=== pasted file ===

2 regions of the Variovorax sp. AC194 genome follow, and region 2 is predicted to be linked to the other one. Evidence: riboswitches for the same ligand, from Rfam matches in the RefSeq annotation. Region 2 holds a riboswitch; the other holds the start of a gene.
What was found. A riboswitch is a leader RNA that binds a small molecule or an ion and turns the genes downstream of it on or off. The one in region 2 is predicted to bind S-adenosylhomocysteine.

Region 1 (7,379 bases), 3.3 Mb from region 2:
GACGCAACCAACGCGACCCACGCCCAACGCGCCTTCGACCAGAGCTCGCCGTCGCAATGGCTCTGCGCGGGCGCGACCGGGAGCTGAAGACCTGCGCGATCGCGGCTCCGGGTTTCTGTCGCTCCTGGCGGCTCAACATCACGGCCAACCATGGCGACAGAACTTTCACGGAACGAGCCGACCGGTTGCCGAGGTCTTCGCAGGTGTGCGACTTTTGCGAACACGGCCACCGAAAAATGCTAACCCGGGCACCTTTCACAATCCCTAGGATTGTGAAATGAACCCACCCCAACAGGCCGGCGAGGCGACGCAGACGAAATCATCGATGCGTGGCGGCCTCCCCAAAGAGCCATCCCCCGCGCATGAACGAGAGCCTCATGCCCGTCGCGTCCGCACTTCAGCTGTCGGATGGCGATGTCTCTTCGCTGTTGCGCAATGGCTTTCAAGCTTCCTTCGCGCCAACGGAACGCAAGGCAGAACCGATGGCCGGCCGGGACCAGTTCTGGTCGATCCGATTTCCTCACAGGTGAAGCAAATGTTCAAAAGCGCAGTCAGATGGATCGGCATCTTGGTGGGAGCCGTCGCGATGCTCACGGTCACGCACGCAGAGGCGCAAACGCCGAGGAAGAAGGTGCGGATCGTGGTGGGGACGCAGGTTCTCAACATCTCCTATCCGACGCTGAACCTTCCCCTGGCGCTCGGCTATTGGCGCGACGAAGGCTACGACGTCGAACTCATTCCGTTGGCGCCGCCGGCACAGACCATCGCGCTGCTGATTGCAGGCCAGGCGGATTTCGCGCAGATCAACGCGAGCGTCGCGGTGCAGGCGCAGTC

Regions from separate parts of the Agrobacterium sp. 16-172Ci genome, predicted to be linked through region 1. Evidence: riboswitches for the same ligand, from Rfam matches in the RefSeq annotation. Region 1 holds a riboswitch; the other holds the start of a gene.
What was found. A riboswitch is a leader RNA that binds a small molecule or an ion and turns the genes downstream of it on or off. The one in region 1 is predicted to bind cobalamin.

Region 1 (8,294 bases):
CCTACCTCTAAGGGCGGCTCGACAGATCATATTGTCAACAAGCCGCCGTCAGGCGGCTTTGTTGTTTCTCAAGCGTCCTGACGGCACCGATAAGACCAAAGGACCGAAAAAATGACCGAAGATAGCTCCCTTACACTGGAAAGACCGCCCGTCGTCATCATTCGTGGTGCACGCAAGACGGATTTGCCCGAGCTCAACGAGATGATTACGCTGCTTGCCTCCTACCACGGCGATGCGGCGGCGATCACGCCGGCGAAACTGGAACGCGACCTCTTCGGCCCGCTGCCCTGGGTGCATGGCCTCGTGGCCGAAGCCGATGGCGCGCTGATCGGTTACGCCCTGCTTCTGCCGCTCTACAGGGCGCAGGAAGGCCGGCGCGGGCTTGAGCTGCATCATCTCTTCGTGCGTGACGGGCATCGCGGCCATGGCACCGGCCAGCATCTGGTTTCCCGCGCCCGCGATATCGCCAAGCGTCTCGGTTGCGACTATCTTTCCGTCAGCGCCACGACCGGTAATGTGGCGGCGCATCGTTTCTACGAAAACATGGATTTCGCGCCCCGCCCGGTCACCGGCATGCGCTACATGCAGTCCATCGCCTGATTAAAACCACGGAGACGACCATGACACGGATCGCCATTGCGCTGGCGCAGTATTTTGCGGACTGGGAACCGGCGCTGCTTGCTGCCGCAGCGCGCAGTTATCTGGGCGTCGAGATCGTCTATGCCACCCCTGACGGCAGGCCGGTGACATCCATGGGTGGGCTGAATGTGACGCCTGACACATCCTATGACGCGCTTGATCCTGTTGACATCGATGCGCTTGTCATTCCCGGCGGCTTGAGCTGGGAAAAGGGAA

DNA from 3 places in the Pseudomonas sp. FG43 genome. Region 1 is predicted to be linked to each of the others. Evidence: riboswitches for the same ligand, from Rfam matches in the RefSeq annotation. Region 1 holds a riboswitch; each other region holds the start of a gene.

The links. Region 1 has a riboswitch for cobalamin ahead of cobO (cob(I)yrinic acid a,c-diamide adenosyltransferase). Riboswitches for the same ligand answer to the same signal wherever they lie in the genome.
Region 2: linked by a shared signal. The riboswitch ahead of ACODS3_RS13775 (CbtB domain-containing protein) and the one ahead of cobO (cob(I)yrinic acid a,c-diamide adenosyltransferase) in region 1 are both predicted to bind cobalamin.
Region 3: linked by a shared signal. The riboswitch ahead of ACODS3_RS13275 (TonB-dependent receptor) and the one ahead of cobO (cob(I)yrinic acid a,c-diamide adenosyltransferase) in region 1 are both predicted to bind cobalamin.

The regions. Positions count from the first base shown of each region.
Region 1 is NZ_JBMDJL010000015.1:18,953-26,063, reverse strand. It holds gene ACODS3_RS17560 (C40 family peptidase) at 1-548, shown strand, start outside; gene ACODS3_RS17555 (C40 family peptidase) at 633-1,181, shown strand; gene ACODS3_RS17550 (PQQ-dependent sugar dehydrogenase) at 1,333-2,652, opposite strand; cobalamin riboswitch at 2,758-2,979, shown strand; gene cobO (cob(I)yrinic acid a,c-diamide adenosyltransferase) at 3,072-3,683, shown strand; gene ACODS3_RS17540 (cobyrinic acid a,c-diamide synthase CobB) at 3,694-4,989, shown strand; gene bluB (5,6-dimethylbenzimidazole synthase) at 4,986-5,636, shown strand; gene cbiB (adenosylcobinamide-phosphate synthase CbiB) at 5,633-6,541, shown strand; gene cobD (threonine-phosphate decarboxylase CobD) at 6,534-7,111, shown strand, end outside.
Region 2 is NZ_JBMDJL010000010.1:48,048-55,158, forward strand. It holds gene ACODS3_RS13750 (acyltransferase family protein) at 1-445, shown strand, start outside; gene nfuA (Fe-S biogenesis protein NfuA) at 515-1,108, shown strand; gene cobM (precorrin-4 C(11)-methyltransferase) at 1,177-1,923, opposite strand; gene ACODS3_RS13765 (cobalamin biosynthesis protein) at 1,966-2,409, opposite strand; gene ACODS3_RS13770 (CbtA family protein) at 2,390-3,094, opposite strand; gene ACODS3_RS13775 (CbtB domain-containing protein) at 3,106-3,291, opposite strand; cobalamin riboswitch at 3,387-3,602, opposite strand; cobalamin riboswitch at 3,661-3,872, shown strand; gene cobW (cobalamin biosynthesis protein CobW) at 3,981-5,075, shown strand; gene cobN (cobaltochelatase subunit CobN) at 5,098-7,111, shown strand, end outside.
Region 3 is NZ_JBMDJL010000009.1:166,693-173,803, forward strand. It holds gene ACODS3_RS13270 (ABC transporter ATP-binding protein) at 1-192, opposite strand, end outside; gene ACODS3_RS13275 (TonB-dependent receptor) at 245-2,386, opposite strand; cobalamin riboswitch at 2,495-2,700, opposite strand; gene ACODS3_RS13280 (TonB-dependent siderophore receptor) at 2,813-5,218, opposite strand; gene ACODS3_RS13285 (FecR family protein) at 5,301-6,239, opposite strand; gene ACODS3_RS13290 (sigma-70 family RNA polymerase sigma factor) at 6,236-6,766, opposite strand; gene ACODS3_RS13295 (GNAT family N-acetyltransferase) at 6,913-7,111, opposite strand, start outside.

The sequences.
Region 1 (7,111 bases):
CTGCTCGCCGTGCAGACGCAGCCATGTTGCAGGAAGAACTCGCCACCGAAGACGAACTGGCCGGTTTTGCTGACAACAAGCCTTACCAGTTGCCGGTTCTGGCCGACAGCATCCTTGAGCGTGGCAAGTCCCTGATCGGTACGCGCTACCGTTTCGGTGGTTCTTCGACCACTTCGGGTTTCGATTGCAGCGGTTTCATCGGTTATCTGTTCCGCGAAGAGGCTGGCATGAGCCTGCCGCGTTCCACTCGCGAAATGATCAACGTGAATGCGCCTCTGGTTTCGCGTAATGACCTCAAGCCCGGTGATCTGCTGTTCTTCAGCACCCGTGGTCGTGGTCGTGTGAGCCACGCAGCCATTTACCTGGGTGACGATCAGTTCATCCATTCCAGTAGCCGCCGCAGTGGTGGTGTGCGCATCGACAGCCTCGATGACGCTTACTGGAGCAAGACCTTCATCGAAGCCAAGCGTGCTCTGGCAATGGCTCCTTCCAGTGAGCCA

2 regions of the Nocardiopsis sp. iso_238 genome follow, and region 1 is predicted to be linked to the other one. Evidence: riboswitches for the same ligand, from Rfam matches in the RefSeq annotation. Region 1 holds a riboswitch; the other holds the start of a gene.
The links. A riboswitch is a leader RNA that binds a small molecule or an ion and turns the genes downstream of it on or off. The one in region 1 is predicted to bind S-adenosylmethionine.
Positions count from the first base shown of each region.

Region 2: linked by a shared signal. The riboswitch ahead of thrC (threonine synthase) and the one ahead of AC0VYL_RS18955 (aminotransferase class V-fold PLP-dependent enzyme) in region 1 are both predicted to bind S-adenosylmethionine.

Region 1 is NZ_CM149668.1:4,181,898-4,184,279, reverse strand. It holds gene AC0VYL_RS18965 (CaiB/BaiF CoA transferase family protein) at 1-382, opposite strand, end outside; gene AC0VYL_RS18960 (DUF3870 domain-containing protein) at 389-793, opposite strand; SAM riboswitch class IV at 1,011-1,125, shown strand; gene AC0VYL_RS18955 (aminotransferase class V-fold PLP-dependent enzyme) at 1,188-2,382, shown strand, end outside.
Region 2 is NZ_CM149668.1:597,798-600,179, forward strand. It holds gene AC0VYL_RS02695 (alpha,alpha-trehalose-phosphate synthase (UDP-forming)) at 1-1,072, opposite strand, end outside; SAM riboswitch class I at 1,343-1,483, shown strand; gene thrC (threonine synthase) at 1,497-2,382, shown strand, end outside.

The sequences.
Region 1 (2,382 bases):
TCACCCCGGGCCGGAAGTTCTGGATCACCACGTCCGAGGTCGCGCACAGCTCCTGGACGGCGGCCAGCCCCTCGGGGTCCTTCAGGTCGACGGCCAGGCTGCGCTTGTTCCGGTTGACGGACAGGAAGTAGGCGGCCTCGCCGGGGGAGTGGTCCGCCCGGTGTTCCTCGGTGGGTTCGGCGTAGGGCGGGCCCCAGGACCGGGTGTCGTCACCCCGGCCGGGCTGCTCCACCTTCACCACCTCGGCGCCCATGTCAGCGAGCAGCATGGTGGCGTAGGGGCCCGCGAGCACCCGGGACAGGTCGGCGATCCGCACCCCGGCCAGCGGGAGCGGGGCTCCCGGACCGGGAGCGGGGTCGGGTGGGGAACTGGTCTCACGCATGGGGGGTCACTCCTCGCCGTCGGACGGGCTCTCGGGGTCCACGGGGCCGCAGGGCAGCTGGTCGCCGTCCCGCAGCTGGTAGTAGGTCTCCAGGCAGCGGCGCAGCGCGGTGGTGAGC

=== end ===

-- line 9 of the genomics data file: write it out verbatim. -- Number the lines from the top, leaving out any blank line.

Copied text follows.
DNA from 3 places in the Pseudomonas sp. FG43 genome. Region 1 is predicted to be linked to each of the others. Evidence: riboswitches for the same ligand, from Rfam matches in the RefSeq annotation. Region 1 holds a riboswitch; each other region holds the start of a gene.